#Syria #Aleppo Rebels make progress inside Midan neighborhood
DAMASCUS: Syrian rebels sought to seal off President Bashar al-Assad’s embattled regime from the outside world by seizing border posts amid calls for protests nationwide Friday on “the Ramadan of victory.”
Members of the rebel Free Syrian Army (FSA) fought a raging battle with Syrian troops at the Bab al-Hawa border post with Turkey, an AFP photographer at the scene reported, addding that some 150 rebel fighters now controlled the crossing.
More than 300 people were killed across Syria on Thursday’s deadliest day of the uprising now in its 17th month, as both China and Russia again dismayed the West by vetoing UN Security Council action against his regime for the third time.
Two days after rebels killed three of Assad’s security chiefs including his brother-in-law, battles raged in the capital on Friday as the army said it had retaken the district of Midan from “terrorists”, the term it uses for the rebels.
“Our brave army forces have completely cleaned the area of Midan in Damascus of the remaining mercenary terrorists and have reestablished security,” state television said.
In Brussels, the European Union is preparing to freeze the assets of at least 26 Syrians close to Assad and readying plans to board vessels and aircraft suspected of supplying weapons to his regime.
Syria on Friday began the first day of the Muslim holy fasting month of Ramadan amid a security forces ultimatum to “cleanse Damascus of terrorists”.
Activists have called for fresh anti-regime demonstrations after the regular weekly prayers under the slogan “The Ramadan of victory will be written in Damascus”.
The army on Thursday resorted to heavy armour in the capital for the first time, using tanks against the rebels.
Assad also appeared in public for the first time since Wednesday’s bombing, greeting his new defence minister on state television as he scrambled to shore up his battered prestige. His previous defence minister was killed by the bomb.
Violence is spiralling across the country, according to the Syrian Observatory for Human Rights, which reported 302 people — 98 Syrian soldiers, 139 civilians and 65 rebels — killed on Thursday nationwide.
At the Bab al-Hawa frontier crossing with Turkey, rebels sacked the Syrian border post, which was bloodstained and riddled with bullets. They also looted Turkish lorries caught up in the battle.
Syrian soldiers had abandoned the site in the northwest province of Idlib, the scene of fierce fighting for months.
On Thursday, Iraq’s deputy interior minister said the Free Syrian Army (FSA) had seized control of all crossings along their common border.
“All the border points between Iraq and Syria are under the control of the Free Syrian Army,” Adnan al-Assadi told AFP by telephone.
Assadi said Iraqi border guards had seen FSA fighters seize a border outpost, detain a Syrian lieutenant colonel, and cut off his arms and legs. “Then they executed 22 Syrian soldiers in front of the eyes of Iraqi soldiers.”
The account of the killings could not be independently verified.
Meanwhile at the United Nations, Russia and China used their powers as permanent Security Council members to block resolutions on Syria for the third time in nine months.
UN-Arab League envoy Kofi Annan, who had called on the council to impose “consequences” for the failure to carry out his peace plan for Syria, expressed disappointment that it had failed to reach agreement.
Washington condemned the “highly regrettable decision” of China and Russia to veto the UN resolution, with President Barack Obama’s spokesman Jay Carney warning of “repercussions… in terms of how they’re viewed by the Syrian people.”
“There’s no doubt that Syria’s future will not include Bashar al-Assad. His days in power are numbered,” he warned.
Washington said the Security Council had “utterly failed” on Syria and that it would now work outside the council to confront Assad’s regime.
The White House also said that without the tougher mandate the vetoed text would have implied, there was no point in retaining UN military observers in Syria to monitor the non-implementation of Annan’s plan by Assad’s government.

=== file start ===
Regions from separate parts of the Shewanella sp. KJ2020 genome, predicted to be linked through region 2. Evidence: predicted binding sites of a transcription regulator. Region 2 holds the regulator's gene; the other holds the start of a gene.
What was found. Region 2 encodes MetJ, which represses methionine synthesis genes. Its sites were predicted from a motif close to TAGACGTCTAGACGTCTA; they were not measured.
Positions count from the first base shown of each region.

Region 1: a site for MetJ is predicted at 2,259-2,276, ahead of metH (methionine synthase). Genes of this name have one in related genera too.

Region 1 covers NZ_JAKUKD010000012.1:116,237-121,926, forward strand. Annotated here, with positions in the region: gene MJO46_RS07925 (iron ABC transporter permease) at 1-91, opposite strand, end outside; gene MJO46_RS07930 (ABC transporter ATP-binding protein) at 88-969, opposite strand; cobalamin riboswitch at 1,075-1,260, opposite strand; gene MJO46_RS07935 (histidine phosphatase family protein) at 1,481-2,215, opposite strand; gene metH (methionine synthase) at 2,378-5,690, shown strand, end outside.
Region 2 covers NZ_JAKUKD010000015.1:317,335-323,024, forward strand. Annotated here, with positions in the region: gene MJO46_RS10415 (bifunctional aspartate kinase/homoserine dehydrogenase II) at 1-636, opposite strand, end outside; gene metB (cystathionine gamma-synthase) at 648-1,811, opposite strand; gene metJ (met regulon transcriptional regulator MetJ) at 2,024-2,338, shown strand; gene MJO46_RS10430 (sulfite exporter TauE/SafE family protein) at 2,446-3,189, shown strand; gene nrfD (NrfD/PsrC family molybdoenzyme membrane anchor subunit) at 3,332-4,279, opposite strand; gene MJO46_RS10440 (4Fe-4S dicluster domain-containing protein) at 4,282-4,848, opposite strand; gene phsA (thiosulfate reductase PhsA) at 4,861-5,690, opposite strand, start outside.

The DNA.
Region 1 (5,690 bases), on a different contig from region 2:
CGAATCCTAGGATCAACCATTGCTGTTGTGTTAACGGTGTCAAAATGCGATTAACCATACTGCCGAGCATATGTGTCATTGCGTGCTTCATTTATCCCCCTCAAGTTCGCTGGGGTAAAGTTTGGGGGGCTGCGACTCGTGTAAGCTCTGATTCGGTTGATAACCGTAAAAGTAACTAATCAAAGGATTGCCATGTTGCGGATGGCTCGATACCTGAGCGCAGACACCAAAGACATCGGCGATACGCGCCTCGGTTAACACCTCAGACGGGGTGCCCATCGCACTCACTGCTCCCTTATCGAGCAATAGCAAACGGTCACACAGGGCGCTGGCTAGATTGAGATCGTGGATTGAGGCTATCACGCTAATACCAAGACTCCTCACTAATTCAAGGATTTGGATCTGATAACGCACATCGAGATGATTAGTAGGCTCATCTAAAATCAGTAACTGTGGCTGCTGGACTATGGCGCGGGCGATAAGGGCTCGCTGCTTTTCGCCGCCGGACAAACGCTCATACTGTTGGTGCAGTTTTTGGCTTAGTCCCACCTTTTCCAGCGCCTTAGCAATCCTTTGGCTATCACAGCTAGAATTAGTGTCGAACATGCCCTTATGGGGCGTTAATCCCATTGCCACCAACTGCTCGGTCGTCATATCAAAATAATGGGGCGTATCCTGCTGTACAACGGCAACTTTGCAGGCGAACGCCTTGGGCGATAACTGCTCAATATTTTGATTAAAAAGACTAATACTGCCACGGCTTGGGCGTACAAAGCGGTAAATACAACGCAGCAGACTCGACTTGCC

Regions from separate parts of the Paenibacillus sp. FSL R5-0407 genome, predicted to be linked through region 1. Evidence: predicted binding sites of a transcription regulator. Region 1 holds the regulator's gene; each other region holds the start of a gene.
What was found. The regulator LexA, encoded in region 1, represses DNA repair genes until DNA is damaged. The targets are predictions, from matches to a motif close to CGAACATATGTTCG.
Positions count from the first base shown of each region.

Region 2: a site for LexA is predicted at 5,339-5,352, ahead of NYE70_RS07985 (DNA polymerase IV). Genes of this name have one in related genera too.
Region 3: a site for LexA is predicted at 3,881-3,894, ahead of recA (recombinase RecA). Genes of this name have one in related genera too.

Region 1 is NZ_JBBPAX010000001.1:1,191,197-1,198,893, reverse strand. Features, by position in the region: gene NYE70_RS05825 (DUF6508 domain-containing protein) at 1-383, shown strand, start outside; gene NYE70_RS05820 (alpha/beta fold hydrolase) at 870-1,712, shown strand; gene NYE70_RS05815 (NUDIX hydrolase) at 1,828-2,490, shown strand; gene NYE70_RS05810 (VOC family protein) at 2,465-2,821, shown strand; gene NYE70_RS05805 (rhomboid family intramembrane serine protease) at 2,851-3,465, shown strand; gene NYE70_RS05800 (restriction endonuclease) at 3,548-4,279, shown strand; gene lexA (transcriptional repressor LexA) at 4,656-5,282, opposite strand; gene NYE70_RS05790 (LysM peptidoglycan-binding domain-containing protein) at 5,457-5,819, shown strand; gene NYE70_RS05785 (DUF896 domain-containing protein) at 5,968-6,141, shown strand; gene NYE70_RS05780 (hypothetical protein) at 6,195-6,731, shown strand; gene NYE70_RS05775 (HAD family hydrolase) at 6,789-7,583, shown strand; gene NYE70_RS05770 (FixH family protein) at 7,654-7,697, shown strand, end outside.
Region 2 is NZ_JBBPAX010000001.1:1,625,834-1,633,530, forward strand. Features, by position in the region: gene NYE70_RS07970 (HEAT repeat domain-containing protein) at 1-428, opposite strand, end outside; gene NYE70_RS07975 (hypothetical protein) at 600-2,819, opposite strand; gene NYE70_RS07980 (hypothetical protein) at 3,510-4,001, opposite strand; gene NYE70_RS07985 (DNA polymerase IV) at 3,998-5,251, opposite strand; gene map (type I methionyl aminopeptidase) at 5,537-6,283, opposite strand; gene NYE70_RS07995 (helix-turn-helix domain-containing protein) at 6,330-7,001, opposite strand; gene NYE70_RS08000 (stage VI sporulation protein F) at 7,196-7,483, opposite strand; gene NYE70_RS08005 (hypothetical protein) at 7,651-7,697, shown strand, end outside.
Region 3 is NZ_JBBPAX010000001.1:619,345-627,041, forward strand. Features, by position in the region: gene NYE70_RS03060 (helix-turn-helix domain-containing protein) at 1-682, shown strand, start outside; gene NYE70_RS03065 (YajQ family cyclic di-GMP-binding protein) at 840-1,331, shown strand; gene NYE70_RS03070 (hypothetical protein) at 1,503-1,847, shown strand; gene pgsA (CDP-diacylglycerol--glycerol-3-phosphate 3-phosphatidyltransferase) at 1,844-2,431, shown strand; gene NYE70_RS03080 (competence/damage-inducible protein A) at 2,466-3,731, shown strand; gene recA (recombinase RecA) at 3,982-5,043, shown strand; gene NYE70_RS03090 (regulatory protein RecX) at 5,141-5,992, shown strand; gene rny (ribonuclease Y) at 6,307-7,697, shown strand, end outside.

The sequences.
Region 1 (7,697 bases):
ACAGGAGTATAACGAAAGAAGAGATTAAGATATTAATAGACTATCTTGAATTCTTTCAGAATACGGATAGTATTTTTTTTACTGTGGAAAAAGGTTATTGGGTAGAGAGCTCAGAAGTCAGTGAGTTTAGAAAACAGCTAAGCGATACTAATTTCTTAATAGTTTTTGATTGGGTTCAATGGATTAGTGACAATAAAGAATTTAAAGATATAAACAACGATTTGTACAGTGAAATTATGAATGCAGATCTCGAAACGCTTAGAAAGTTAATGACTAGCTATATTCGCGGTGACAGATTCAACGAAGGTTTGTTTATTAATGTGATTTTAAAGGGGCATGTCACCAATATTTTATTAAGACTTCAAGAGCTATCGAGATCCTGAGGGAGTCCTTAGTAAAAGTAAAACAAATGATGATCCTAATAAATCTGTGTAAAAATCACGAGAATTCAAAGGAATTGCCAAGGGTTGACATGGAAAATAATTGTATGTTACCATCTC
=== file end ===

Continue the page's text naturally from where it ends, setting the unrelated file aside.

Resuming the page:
Britain and Pakistan proposed rival resolutions extending the UN Supervision Mission in Syria (UNSMIS) and, amid Council deadlock, a vote on both could be held on Friday, just hours before the end of the mission’s 90-day mandate.
Russia said on Friday it backs an unconditional 45-day extension of the observer mission.
The upsurge in fighting has sparked a new exodus of refugees.
Nearly 19,000 Syrians poured into Lebanon, a security official told AFP in Beirut, while Iraqi officials said thousands of Iraqi refugee families had fled home from Syria.
The Syrian military had given residents 48 hours to leave areas of the capital, as security forces fought rebels pushing their “Damascus Volcano” offensive.
The authorities said state funerals would be held in Damascus on Friday for the three regime stalwarts killed in Wednesday’s bombing.
Assad’s brother-in-law and one of the Syrian security apparatus’ hawks, Assef Shawkat, will be buried later in the western province of Tartus.
Daoud Rajha, who was defence minister, will be buried in his Christian town of Maalula near Damascus, and crisis cell chief Hassan Turkmani in northern Aleppo.
Rebels declared the battle to “liberate” Damascus has begun as heavy fighting raged across the city yesterday and Russia said an agreement is possible for a UN resolution on the Syria crisis.
The proclamation by the Free Syrian Army, which also claimed it had shot down a helicopter in the capital, came as peace envoy Kofi Annan said the 16-month crisis increasingly described as a civil war was at a “critical time”.
Heavy machinegun fire was reported in Damascus’s Sabaa Bahrat Square, where President Bashar al-Assad’s regime has staged rallies to counter anti-regime protests that erupted in March 2011.
At least 19 people were killed as tanks and helicopter gunships were deployed in Qaboon district and battles were fought in Al Midan and Al Hajar Al Aswad, said the Syrian Observatory for Human Rights.
As the fighting inched closer to the regime’s nerve centre, FSA spokesman Colonel Kassem Saadeddine said “victory is nigh” and the struggle would go on until the city was conquered.
“We have transferred the battle from Damascus province to the capital. We have a clear plan to control the whole of Damascus. We only have light weapons, but it’s enough.”
“Expect surprises,” Saadeddine added, before adding later that rebels had downed a helicopter over Qaboon, although an activist in the district said there was “no foundation” to the report.
Fighting in the city has raged since Sunday, with the rebels announcing a full-scale offensive dubbed “the Damascus volcano and earthquakes of Syria”.
An activist who said he was in Al Midan neighbourhood said the army was shelling the neighbourhood “hysterically”.
“The collapsing regime has gone mad,” the man calling himself Abu Musab said via Skype.
“The army has tried to storm the district, but the Free Syrian Army has stopped them. So they have intensified their shelling. They are shelling everything,” he said.
AFP could not independently verify the account.
Witnesses also reported heavy machinegun fire in Sabaa Bahrat Square in central Damascus and in nearby Baghdad Street.